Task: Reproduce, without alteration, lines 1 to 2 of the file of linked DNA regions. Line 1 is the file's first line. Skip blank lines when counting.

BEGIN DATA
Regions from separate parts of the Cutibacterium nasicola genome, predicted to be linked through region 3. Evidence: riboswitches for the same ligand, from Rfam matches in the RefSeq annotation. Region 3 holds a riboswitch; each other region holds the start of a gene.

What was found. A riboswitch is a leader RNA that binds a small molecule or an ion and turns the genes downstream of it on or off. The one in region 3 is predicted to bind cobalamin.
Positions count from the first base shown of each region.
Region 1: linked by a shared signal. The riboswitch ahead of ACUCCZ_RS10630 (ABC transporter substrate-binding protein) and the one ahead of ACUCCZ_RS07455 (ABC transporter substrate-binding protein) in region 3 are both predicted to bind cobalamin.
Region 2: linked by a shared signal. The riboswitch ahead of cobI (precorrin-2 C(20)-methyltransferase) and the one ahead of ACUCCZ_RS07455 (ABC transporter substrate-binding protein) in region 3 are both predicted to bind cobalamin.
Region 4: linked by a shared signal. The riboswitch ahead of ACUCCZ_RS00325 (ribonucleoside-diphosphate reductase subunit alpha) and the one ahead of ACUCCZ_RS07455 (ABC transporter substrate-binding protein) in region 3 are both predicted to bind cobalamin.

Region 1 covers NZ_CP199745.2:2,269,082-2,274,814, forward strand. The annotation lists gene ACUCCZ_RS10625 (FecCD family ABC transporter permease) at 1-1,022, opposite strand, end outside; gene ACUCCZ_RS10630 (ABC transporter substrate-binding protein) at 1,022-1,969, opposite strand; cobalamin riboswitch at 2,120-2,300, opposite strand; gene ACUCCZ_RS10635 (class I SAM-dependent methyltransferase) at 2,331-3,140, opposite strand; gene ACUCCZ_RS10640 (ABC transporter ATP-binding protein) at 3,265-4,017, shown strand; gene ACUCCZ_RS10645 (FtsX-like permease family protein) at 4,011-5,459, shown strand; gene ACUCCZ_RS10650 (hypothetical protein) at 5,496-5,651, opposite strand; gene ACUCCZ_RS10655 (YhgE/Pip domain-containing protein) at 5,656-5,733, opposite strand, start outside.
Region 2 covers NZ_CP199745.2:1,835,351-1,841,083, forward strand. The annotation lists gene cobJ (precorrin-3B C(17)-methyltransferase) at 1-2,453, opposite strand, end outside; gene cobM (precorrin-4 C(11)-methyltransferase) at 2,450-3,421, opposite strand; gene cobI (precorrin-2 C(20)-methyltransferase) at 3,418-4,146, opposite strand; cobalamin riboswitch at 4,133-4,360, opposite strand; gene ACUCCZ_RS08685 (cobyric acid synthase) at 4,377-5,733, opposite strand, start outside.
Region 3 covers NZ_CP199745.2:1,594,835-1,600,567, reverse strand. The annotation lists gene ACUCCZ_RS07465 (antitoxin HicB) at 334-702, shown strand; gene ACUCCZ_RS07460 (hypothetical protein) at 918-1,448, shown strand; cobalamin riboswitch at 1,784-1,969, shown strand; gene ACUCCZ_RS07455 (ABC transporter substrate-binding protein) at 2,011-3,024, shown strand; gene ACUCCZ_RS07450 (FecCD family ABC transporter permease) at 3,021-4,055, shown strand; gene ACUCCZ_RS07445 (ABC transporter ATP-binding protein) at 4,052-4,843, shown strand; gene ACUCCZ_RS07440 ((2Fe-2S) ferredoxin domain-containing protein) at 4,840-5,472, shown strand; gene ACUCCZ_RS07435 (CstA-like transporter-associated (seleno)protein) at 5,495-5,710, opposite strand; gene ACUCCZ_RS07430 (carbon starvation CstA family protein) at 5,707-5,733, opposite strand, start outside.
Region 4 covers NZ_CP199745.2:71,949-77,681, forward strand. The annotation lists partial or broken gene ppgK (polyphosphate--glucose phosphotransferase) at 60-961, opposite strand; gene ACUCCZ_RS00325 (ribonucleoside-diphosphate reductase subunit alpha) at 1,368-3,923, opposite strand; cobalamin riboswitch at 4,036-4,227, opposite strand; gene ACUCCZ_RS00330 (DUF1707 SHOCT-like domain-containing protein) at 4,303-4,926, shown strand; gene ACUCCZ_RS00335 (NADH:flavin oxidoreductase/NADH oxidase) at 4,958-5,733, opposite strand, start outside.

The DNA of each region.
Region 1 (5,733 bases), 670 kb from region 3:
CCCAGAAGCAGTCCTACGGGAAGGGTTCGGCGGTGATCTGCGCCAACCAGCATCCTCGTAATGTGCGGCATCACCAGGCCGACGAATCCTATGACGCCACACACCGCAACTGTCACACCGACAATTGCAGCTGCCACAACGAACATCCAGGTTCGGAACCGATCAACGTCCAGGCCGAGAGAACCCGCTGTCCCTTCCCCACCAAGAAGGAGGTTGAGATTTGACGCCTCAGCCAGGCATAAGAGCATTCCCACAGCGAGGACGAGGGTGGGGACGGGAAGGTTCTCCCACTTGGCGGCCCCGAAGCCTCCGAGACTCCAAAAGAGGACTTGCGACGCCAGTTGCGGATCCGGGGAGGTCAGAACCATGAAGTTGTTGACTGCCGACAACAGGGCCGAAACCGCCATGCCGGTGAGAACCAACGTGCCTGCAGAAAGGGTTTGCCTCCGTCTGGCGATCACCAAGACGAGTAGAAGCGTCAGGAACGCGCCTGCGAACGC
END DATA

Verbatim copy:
Regions from separate parts of the Cutibacterium nasicola genome, predicted to be linked through region 3. Evidence: riboswitches for the same ligand, from Rfam matches in the RefSeq annotation. Region 3 holds a riboswitch; each other region holds the start of a gene.

What was found. A riboswitch is a leader RNA that binds a small molecule or an ion and turns the genes downstream of it on or off. The one in region 3 is predicted to bind cobalamin.